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  2. I find this a bit silky as the post from hannah point out there is not great gulf in the male female writers that are published actually it’s a good pr slin for.publishers willing to join in as for translation and gender balance talking about this distracts for me from the main problem that on average4% of fiction is translated a lot poor to our cousin rather than suddenly dividin the argument for more female why not more translated fiction a real challenge would been a year of just translated fiction rather than this idea but hey ho

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    1. Stu – The 3/4% question is one that few will address as they know that they’re in the wrong 😉 My take on this all is that there probably isn’t a huge gender imbalance in gender, but in our area there is. This is just an opportunity to refocus that attention a little…

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  3. Really interesting post and thoughtfully argued. Anything that encourages more people to read or publish any translated fiction – whoever wrote it and wherever in the world they are from – is a good thing, but reading books only by female writers for that length of time isn’t something I personally would ever want to do as I value the freedom of choosing what I read. It will be interesting to see what And Other Stories publish in 2018 though.

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    1. Clare – No, a year is a *long* time! I’ve done several month-long challenges (women, books from specific countries and languages), and that feels a good length of time. For some people, though, even that’s too long…

      Re: AOS, my feeling is that Stefan wanted to do this anyway as their back catalogue is a little male heavy. It might be a clever move, especially if he already has some good books lined up 😉

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  4. I doubt that And Other Stories’ decision is going to make a huge difference overall; but to my mind it’s analogous to Peirene’s grouping their books by theme – it’s just having a partiuclar focus for a period of time. That said, I do admire AOS for sticking their neck out – no doubt there is an element of calculation in their decision (as you said on Twitter, it’s good publicity), but to me it reflects the kind of conviction that lies behind their publishing.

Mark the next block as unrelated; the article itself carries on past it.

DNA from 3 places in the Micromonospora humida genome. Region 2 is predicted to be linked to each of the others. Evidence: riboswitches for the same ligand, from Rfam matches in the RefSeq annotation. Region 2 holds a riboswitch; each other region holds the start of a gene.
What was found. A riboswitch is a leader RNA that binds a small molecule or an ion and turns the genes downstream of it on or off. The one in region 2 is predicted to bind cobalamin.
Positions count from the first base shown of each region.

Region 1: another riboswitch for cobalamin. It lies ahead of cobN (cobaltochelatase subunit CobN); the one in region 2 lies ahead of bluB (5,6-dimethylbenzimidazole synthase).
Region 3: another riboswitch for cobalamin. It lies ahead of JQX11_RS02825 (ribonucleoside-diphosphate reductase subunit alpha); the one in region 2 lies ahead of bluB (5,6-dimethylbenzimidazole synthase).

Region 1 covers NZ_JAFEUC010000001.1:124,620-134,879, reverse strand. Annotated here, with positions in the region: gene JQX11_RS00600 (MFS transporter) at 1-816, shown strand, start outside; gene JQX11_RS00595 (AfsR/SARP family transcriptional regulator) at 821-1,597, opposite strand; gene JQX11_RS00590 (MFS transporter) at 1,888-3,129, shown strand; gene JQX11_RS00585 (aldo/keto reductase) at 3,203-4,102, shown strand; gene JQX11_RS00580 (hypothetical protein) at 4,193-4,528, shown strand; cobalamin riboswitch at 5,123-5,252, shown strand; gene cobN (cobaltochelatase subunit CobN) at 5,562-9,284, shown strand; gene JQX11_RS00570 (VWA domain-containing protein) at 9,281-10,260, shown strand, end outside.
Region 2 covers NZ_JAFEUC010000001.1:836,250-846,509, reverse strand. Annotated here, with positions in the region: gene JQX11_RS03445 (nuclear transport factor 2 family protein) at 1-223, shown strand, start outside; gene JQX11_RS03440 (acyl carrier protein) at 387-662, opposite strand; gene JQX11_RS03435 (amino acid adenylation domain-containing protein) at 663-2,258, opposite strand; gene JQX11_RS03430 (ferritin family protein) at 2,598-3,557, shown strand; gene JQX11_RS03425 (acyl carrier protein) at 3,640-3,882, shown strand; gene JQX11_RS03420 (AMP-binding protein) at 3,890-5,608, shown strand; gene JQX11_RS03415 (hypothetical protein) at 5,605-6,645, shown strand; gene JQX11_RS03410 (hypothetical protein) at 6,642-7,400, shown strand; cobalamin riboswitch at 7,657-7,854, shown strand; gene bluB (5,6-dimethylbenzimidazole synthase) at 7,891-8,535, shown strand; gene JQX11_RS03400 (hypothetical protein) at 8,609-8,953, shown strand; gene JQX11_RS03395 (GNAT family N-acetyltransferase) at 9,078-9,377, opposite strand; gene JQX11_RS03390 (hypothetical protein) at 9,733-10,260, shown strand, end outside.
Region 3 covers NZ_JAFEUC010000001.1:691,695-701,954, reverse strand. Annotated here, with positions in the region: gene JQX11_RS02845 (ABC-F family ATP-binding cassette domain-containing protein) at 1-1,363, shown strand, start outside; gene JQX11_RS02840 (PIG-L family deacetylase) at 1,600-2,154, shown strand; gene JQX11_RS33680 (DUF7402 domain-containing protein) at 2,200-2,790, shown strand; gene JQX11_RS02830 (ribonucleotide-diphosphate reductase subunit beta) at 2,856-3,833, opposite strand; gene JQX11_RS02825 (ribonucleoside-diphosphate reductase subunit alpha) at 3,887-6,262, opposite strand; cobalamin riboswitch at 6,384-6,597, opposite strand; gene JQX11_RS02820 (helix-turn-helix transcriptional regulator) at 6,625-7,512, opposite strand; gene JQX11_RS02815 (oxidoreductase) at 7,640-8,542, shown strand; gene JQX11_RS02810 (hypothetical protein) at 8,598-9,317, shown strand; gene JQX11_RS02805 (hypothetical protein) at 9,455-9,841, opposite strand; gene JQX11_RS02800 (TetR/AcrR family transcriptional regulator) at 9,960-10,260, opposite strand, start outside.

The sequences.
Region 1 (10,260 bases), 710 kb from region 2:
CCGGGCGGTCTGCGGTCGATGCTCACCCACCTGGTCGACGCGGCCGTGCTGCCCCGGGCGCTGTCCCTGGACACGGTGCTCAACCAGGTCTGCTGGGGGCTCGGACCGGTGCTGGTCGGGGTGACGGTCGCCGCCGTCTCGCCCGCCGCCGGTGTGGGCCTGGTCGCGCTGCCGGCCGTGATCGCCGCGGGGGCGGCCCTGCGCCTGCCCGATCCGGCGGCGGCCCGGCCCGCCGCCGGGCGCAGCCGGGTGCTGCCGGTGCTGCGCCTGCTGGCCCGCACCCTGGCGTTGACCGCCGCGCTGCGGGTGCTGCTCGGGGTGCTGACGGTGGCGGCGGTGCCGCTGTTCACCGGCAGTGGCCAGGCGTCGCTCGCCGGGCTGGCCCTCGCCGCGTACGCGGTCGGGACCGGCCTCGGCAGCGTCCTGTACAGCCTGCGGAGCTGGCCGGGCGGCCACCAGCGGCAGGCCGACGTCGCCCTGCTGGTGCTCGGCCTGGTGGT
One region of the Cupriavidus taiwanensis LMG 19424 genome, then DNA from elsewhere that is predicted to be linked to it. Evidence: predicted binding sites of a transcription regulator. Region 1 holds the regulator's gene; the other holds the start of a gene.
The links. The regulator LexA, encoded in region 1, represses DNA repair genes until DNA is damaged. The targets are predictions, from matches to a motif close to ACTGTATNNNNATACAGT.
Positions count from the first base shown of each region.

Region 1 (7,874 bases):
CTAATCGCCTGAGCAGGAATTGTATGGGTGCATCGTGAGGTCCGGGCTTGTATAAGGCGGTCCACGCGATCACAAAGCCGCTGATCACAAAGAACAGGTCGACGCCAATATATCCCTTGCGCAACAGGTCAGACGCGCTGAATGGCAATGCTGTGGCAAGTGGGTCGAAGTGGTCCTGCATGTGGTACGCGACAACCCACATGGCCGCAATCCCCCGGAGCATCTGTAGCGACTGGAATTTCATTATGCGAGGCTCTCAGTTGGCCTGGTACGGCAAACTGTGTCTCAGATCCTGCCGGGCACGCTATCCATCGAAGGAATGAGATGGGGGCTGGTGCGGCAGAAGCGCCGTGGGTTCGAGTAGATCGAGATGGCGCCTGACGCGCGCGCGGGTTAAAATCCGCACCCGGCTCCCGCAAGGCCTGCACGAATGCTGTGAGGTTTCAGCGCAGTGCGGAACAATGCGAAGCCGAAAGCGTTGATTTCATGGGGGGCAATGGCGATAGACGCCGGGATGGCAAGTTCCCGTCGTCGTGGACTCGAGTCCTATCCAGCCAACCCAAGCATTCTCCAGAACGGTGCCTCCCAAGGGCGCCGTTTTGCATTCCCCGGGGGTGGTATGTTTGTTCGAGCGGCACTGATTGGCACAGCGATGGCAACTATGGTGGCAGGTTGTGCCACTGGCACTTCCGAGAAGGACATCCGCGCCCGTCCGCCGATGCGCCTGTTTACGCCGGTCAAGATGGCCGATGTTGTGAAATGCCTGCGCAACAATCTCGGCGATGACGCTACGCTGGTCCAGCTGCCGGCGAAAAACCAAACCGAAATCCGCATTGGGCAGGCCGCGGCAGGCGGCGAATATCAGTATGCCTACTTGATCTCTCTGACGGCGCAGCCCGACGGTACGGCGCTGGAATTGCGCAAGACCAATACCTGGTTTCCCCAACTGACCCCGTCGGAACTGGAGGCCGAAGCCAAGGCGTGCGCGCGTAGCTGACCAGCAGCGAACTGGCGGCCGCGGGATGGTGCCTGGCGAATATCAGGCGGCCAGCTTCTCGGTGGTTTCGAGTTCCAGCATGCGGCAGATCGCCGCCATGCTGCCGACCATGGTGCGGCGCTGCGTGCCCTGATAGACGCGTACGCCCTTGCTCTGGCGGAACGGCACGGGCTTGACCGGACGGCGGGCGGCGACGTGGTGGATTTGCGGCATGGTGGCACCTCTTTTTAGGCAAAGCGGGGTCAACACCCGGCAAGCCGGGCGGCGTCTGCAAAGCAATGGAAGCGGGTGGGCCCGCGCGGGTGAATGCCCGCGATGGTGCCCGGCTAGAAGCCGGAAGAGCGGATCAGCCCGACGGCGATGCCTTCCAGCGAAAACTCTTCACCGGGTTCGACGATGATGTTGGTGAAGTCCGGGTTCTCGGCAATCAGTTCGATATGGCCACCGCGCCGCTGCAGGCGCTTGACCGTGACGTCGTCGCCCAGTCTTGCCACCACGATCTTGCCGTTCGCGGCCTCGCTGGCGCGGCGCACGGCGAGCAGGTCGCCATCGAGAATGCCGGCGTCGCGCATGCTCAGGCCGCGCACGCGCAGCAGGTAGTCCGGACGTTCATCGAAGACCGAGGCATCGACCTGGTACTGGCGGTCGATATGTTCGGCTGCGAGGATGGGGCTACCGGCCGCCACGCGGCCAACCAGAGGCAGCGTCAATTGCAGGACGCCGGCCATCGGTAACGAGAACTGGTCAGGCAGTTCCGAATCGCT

(Come to think of it, Peirene published only books by women in 2013, and I liked them all very much. AOS have a lot to live up to…)

    I agree with you that the best thing we can do as readers and bloggers is to talk about the good existing stuff – provide a map and (hopefully) others will begin to explore.

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    1. David – Ah, but there’s a big difference between three books by women and 10-12! As mentioned above, it may be just as much about redressing the balance of the past as it is about anything else.

      The idea of reading what’s there is borrowed, in a different form, from Open Letter’s Chad Post. He’s talked several times about the fact that each year sees more books translated into English than most of could ever get through – instead of complaining about the percentage, we should be reading the books…

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  5. I think one important point that has largely been overlooked in the discussion is that a year of publishing women and a year of reading only women are not the same thing. Most people don’t read only brand new books in a year and so no-one would be limited to reading only female authored works should they choose otherwise.
    What it does do is give the publishing houses the opportunity to look hard at their selection processes and submissions and use the time to discover firstly whether there truly is an imbalance, and secondly where it is coming from – is it a question of number of submissions, or of selection bias? Or are the novels being produced by women just not as good as those produced by men?
    I think that uncovering answers to these questions is a useful step. Of course there are worries about it distracting from other groups who perhaps at this stage need the attention more urgently, but men certainly don’t need to worry that one year of a few small publishers publishing only women is going to discriminate against them.
    And in terms of AOS’s output, is 10-12 books by women really so many that people find it hard to handle? For those of us who read voraciously, that’s a fraction of what we read in a year.